Then Williams goes on to highlight (they’re not calling it a review—the Oregonian is sinking to have highlighters instead of reviewers) a few local chains and restaurants: Shari’s, Dutch Bros. Coffee, Taco Time, Sayler’s Old Country Kitchen, and the Old Spaghetti Factory. The highlights sound a bit like press releases to me.
Amusingly, the Oregonian also notes the website for The Dussin Group, which owns Old Spaghetti Factory. They neglect to mention that the Dussin Group also owns Fenouil and Lucier, restaurants some might consider, well, foodie spots. Maybe even snobby. Certainly expensive.
(whoops...they actually do mention this...and go on to note that while they've gotten 'foodie chatter' foodies have ignored the Old Spaghetti Factory. I wonder why that would be?)
Chris Dussin is quoted in Four Foodie Fallacies Busted as being sick of foodie buzzwords such as ‘local’, ‘sustainable’, and ‘fresh’. Meanwhile, though Fenouil’s menu avoids the actual buzzwords, I suspect the non-foodie (who’s supposedly being addressed in the article) might find these items from the restaurant’s tea list snobby: ‘Caffeine free peppermint leaves from Oregon with notes of chocolate’ or ‘Spring harvested full leaf China green tea with perfect alignment’. Or how about the dinner menu: ‘Cattail Creek Lamb Tartare vadouvan, cauliflower, brioche croutons’ (I had to look up ‘vadouvan’—it’s an Indian spice mix).
Back to my rant. Each of the five restaurant highlights follows a set format. They start with three or four paragraphs about the restaurant. These paragraphs celebrate such things as availability (Shari’s is open 24 hours), and serving size (Sayler’s is home of the 72-ounce steak challenge). The fact that Taco Time and The Spaghetti Factory make their sauces onsite is mentioned.
What’s missing? Not a single highlight says anything about what the food tastes or looks like. Something I kind of like to hear about if I’m choosing a place for lunch. I guess that makes me snobby.
After the short highlight, Williams offers one more tidbit: ‘For the foodies’. For example, about Shari’s, we’re given “Remember pie? It might be the ultimate comfort food.” Yeah, I remember pie. The Oregonian just published an article about pies in Portland. The seven spots they covered included two carts, one local ‘artisan' bakery, two cafe-bakeries, and one local old-school bakery. No mention of Shari’s, even if they do sell pie-on-demand.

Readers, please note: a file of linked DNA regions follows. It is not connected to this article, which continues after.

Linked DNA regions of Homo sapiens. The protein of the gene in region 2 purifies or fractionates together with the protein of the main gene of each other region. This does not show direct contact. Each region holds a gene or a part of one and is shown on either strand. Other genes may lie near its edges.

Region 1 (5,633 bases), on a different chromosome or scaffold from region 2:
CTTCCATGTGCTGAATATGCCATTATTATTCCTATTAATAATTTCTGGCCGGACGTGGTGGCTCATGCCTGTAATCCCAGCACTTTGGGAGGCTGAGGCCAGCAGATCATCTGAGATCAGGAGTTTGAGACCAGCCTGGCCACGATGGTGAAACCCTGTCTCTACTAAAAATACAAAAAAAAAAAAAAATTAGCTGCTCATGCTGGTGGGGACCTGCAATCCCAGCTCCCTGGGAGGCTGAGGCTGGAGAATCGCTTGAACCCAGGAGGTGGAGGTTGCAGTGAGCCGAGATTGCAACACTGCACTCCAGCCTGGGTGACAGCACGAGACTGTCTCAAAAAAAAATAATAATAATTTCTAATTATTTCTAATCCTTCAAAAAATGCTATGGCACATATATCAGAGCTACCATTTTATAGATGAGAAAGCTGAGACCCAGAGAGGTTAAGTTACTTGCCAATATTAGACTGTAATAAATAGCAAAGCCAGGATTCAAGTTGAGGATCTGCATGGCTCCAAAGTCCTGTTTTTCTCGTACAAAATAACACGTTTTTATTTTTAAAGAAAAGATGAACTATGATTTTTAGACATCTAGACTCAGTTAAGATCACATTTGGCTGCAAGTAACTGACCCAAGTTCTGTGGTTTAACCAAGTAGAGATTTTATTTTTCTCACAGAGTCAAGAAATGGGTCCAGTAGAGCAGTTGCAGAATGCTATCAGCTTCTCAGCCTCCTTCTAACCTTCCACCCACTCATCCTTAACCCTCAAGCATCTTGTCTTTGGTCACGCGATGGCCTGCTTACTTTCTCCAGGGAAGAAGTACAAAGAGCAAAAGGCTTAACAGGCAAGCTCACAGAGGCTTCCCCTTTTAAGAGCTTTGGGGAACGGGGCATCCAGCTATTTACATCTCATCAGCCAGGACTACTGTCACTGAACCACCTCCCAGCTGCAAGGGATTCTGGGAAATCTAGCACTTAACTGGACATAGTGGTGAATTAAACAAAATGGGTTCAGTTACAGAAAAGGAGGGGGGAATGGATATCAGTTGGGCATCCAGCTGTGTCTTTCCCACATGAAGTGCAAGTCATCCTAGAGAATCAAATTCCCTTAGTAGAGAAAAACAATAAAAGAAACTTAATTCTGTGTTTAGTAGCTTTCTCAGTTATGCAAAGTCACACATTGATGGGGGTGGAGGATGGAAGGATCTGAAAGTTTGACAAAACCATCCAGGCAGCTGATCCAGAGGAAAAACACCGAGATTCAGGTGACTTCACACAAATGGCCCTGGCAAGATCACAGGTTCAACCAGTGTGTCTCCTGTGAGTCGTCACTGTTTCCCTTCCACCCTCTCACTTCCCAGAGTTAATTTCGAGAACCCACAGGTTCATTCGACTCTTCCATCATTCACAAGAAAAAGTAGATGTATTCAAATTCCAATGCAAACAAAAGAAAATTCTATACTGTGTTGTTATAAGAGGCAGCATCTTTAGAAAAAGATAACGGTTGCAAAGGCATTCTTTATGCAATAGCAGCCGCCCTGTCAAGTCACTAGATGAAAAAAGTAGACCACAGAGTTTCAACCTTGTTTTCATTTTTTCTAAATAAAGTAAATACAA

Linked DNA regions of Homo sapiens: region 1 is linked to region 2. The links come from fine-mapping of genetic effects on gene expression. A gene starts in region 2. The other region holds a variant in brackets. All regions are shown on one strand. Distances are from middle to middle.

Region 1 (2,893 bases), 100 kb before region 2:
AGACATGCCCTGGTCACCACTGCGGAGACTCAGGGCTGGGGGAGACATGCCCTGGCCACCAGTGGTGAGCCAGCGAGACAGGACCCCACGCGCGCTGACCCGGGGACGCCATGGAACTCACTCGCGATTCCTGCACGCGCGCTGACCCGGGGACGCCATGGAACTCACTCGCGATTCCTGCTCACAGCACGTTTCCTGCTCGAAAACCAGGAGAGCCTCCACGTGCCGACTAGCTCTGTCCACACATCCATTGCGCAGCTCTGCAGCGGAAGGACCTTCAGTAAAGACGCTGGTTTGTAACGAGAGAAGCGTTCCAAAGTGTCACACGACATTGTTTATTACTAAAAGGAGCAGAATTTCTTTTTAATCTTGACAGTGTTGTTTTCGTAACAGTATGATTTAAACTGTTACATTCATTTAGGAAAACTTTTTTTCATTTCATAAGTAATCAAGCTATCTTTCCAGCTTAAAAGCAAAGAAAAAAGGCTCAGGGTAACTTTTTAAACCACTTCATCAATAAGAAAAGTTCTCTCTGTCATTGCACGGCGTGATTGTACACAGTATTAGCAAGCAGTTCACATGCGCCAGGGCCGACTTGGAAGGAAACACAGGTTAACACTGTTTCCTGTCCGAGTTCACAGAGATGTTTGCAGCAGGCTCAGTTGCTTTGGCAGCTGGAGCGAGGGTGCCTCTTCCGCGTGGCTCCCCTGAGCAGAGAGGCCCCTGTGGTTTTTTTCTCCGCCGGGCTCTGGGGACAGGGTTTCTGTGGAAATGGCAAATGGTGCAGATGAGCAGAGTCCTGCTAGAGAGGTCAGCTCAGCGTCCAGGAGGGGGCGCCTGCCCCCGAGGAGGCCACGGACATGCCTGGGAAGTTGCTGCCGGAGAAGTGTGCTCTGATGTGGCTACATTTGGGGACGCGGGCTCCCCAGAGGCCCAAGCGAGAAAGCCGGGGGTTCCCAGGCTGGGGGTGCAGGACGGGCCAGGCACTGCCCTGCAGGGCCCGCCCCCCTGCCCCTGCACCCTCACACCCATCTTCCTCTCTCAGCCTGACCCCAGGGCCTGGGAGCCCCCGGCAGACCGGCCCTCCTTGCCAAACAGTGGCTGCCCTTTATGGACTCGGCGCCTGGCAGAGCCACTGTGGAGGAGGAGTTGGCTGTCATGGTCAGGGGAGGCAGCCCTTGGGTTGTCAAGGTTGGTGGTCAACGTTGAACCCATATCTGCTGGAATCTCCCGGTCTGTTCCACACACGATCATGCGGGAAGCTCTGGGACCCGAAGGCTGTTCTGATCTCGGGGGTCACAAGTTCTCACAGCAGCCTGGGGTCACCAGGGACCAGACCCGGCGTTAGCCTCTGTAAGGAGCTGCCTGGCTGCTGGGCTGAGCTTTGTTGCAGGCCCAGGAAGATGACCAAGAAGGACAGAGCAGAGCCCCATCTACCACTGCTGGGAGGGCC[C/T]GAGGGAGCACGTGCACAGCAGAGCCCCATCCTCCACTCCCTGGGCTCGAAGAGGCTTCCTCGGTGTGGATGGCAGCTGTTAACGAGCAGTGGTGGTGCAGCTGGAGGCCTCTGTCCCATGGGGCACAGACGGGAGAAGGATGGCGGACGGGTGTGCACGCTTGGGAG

The odd thing is that while the piece is called the ‘non-foodie guide to food’, Williams just can’t keep away from foodies. The Taco Time highlight, for example, starts with “Did you hear about the latest foodie craze? Gourmet taco trucks.” Do the non-foodies the article is ostensibly directed towards really care?
Another thing that bothers me (but tell us how you really feel, Giovanna) is the idea that these places warrant newspaper coverage. I don’t care if people eat at them. I happily had coffee this summer at a Dutch Brothers in Grants Pass, where I watched the end of the Netherlands-Brazil World Cup semi-final. But it's not a place that needs to be profiled.
I also don’t need a guide to the elevators in town with the best muzak (because all that classical music is so elite, and jazz is just snobby). This is probably the place where the non-foodie would say something about food not being art. Of course, people said that about rock and roll as well as about jazz once upon a time. And food certainly is culture. If I’m going to spend money and time reading a newspaper piece, I’d kind of like to have it informative and thoughtful. Not flip and mean.
Then there’s the whole idea of allowing people (foodies or non-foodies) to decide that good food and the people that make good food are somehow elitist. People! Do not fall for this!
So if the piece was meant as light-hearted and entertaining coverage of places many people—non-foodies—like to eat, why not stick to that? If it was meant to be informative, why not include some non-foodie spots like the Original Pancake House.